Cash-in-hand makes more sense than paying off mortgage

Q&A: Dominic Coyle answers your personal finance questions

I recently received a lump sum as a settlement for personal injury. I’m not sure how best to use this money.

My hope is to buy/build a second house in the short term. I don't know whether it would be better to put the money towards this and continue to repay my current mortgage, or I could pay off my existing mortgage and start from scratch with a new mortgage for my second house.

I did look into investing the money for a short period but was advised against same as risks are greater in short-term investment and I don’t want to have the money tied up for too long and prevent my plans to move house.

Could you could possibly give a little guidance on how best I should proceed.


Ms J.O’C., email

The good news is that you have already done a lot of the hard thinking. It can be challenging to work out what to do with a financial windfall such as from a legal or insurance settlement. And the danger is that the money just flows aimlessly away in bits and pieces for want of a decision.

You know what you want – a second property. The question is how best to go about it.

Clearly the issue that bugs you is what to do with all this money in the not inconsiderable time it might take to buy – or, more so, build – this second home. I wouldn’t worry too much.

You’ve been advised that short-term investment could be risky, and I agree. The issue is that you will not get any real return on your money with taking risks in investment. But if you are going to take risks you need to be ready to play the long game so that you have the time to recover from any short-term volatility.

You want the money at short notice, so that is not an option. That leaves you with deposit accounts where your money will earn nothing. Indeed, if you leave it with a credit union they may charge you for the privilege depending on the sums involved.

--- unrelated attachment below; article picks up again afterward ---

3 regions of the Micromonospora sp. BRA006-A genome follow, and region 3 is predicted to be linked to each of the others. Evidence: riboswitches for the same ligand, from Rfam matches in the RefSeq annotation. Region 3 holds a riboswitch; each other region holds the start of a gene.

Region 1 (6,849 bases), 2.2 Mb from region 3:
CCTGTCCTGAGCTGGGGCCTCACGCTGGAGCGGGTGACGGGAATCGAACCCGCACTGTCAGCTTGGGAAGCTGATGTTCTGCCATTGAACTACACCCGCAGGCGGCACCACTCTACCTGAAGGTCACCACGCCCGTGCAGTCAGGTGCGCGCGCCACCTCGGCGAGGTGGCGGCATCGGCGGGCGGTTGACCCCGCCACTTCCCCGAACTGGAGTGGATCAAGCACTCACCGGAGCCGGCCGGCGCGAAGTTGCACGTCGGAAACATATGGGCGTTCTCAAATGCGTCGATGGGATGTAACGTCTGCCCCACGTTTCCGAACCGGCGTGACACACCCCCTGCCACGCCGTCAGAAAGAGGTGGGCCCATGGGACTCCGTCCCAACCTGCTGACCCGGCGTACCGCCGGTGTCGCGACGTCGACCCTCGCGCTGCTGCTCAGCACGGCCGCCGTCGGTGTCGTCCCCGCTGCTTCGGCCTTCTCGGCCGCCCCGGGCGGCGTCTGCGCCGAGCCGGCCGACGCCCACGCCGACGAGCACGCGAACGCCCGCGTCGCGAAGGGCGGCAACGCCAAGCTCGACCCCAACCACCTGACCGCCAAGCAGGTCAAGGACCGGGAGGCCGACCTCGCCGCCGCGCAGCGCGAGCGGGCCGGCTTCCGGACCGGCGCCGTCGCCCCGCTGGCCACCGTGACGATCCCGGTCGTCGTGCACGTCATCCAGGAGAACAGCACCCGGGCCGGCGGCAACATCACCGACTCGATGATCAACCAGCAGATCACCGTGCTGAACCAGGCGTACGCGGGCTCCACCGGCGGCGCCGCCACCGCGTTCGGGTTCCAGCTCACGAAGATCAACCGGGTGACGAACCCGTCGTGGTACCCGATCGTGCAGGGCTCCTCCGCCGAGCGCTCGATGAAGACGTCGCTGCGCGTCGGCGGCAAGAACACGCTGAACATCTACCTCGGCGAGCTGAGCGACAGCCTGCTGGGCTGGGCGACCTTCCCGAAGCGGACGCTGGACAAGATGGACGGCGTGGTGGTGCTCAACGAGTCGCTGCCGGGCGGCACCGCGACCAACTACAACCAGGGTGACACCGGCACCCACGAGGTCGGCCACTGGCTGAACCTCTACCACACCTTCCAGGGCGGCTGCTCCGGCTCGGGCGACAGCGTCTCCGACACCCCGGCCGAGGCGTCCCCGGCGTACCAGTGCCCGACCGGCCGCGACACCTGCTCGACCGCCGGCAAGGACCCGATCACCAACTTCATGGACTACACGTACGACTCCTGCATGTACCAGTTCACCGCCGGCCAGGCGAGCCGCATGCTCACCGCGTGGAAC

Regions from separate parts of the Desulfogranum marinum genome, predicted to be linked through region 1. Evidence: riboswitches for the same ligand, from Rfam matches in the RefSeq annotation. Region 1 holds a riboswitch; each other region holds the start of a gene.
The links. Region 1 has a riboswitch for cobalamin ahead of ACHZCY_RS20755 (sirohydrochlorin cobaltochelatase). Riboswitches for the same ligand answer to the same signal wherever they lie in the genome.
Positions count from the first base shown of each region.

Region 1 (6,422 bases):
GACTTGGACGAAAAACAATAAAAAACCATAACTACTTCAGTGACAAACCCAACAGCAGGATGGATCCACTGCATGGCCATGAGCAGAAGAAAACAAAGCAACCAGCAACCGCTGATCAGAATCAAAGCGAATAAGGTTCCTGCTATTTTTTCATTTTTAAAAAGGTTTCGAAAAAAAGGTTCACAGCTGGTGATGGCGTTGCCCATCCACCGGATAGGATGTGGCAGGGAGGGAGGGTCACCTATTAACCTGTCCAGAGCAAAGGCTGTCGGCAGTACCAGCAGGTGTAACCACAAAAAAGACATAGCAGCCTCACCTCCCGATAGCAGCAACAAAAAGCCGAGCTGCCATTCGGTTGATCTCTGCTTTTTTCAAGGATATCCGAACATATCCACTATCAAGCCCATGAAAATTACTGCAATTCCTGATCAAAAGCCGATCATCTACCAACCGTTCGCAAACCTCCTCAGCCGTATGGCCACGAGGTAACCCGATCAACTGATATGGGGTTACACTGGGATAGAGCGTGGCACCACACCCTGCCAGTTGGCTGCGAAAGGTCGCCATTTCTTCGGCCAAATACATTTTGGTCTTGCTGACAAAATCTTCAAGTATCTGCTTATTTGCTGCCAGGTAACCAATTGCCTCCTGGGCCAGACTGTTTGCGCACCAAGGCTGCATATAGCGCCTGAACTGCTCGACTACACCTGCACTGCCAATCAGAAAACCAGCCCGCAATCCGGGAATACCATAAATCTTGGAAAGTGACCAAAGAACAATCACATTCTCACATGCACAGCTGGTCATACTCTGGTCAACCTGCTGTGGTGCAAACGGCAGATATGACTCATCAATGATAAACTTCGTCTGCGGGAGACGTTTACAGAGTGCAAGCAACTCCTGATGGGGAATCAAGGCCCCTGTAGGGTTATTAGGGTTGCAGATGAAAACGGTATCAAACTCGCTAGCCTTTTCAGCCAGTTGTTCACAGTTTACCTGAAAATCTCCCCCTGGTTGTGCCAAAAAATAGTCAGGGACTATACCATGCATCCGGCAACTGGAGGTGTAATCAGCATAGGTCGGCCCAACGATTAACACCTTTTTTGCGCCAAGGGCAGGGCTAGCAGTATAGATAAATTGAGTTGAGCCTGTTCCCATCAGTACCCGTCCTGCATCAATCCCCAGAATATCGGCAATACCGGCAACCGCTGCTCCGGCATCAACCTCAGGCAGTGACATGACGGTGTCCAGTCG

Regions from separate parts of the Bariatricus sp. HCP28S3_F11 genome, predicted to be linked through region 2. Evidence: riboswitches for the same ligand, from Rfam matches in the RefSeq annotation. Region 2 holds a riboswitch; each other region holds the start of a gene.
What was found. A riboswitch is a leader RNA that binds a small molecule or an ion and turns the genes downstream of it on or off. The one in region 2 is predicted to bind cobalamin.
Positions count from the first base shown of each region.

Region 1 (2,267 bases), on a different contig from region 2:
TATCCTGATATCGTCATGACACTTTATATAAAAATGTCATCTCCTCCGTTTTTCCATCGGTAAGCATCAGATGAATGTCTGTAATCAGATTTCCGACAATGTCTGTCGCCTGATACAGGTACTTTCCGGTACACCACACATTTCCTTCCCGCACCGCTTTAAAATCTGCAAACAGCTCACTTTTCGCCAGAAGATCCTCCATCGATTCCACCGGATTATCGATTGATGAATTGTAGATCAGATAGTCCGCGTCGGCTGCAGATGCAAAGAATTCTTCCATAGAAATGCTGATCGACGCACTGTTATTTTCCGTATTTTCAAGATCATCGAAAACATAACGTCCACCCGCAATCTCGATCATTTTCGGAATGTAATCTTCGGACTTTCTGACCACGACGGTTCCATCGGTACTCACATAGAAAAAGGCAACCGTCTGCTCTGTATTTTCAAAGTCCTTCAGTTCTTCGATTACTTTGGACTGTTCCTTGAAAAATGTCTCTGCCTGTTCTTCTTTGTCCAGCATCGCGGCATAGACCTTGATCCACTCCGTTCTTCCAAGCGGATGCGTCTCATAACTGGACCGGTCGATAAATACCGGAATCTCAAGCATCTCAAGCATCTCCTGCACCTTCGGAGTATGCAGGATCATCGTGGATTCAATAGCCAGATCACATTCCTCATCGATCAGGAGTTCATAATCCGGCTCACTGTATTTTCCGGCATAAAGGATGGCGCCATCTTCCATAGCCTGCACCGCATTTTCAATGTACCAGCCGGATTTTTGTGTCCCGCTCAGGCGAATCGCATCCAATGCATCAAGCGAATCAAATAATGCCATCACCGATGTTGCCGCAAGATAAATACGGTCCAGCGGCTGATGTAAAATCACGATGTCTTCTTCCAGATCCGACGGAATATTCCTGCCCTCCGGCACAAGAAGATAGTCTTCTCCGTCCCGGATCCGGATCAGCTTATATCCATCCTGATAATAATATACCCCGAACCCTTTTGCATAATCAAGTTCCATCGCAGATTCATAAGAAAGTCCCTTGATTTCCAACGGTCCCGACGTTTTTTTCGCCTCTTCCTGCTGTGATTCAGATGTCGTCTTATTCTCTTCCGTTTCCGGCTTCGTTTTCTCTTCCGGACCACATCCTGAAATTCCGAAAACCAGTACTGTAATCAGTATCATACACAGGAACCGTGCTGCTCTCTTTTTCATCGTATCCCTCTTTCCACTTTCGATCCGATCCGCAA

I suspect this is why you are considering repaying the mortgage on the current home and then starting from scratch. It depends on your personal circumstances but my instinctive advice would be that this may not be the right option.

I don’t know what mortgage interest rate you are currently on but if it is a tracker it will inevitably be better than anything you would get on a new home loan starting from scratch.

With cash-in-hand you are in control. You can continue to pay down your current home loan and have the freedom to move when it suits you on a new home

There are other issues with starting afresh, not least the fact that we are currently in a pandemic. This means banks are even more cautious about lending than they would normally be. Getting a loan will be more difficult, especially if you have any health issues or if your employment is or might be affected by Covid.

Put simply, there are more risks surrounding your prospect of getting a new loan starting from scratch than there are from simply continuing to pay down the mortgage you already have in the normal way and using these additional funds to purchase your new home. Why take the chance?


There is another factor. If you are bidding for a property against other people the fact that you are a cash-in-hand buyer will give you an advantage even against people who might offer the same or a little more.

The seller knows they can complete the deal quickly without any risk of falling foul of a glitch somewhere in a house-selling chain. That is an attractive option to people selling a property.

It also means you are not beholden to bank timelines, delays or changes in what they are prepared to offer. As recently as this week AIB decided to halve the time a mortgage approved in principle is valid for – to six months from a year. Get that timing wrong and you could have to start the process all over again.

And if they have cut it to six months there is nothing stopping them or someone else cutting it to three months or otherwise moving the goalposts.

With cash-in-hand you are in control. You can continue to pay down your current home loan and have the freedom to move when it suits you on a new home. That is a small price to pay for a zero per cent interest rate in a demand deposit account.

One final word of warning, though. Do remember that only €100,000 of your funds are protected by the bank guarantee scheme in each institution. If your windfall is more than this, spread the sum across a number of demand deposit accounts in different banks.

Please send your queries to Dominic Coyle, Q&A, The Irish Times, 24-28 Tara Street, Dublin 2, or email This column is a reader service and is not intended to replace professional advice. No personal correspondence will be entered into